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Stuart Rennie, Allison K. Groves, Denise Dion Hallfors, Bonita J. Iritani, Fredrick S. Odongo, Winnie K. Luseno
2017 July 1
Journal of Empirical Research on Human Research Ethics 12(4): 269 - 279

Abstract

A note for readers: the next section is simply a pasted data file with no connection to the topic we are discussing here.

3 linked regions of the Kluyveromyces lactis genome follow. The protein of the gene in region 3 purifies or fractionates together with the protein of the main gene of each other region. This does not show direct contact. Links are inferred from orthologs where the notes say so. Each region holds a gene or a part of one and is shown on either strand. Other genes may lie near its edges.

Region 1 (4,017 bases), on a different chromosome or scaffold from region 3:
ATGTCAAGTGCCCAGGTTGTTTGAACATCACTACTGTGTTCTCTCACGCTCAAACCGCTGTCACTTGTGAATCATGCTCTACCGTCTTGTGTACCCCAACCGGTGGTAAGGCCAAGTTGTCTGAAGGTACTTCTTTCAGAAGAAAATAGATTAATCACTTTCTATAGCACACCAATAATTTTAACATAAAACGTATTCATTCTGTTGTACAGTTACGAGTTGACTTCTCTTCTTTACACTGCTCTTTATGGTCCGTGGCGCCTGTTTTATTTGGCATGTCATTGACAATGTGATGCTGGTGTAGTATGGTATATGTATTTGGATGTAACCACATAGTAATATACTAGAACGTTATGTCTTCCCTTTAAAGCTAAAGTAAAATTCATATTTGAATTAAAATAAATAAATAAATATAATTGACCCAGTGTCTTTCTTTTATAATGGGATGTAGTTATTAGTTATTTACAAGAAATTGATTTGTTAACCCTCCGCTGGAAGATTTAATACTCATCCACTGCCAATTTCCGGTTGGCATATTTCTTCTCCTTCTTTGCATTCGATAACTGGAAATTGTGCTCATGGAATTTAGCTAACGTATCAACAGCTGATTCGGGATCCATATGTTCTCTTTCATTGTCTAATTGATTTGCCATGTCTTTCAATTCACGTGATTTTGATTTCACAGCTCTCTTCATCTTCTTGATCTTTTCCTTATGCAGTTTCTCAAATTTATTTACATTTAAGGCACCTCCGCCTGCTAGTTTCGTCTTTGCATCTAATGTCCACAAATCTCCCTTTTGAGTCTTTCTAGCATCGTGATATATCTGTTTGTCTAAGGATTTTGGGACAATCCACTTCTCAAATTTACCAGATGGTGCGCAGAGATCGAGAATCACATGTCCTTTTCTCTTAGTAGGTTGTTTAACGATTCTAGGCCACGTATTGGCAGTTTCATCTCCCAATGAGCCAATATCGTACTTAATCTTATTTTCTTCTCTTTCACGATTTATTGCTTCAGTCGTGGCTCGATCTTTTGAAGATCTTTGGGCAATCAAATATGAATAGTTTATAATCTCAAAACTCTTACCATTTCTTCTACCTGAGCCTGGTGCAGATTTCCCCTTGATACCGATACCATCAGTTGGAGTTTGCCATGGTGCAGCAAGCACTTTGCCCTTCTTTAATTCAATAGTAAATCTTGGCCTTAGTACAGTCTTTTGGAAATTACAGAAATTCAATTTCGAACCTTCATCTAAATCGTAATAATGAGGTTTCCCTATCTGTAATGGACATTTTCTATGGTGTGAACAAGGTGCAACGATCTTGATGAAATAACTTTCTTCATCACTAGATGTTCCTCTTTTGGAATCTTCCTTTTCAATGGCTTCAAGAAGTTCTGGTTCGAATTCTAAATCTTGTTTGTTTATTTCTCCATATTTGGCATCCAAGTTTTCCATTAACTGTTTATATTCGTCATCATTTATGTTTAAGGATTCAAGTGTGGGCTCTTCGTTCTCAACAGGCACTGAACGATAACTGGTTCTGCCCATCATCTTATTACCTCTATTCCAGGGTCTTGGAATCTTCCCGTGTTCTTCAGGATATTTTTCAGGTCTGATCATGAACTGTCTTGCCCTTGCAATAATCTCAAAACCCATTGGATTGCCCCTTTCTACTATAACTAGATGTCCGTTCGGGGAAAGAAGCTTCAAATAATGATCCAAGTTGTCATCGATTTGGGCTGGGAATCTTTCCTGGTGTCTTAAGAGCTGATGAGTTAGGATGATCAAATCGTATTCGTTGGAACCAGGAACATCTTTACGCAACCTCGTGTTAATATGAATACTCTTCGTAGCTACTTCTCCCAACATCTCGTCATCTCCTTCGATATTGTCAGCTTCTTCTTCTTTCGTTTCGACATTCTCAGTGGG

Assessment of benefits is traditionally regarded as crucial to the ethical evaluation of research involving human participants. We conducted focus group discussions (FGDs) with health and other professionals engaged with adolescents, caregivers/parents, and adolescents in Siaya County, Kenya, to solicit opinions about appropriate ways of conducting HIV research with adolescents. Our data revealed that many focus group participants have a profoundly positive conception of participation in health research, including studies conferring seemingly few benefits. In this article, we identify and analyze five different but interrelated types of benefits as perceived by Kenyan adolescent and adult stakeholders in HIV research, and discuss their ethical significance. Our findings suggest that future empirical and conceptual research should concentrate on factors that may trigger researcher obligations to improve benefit perceptions among research participants.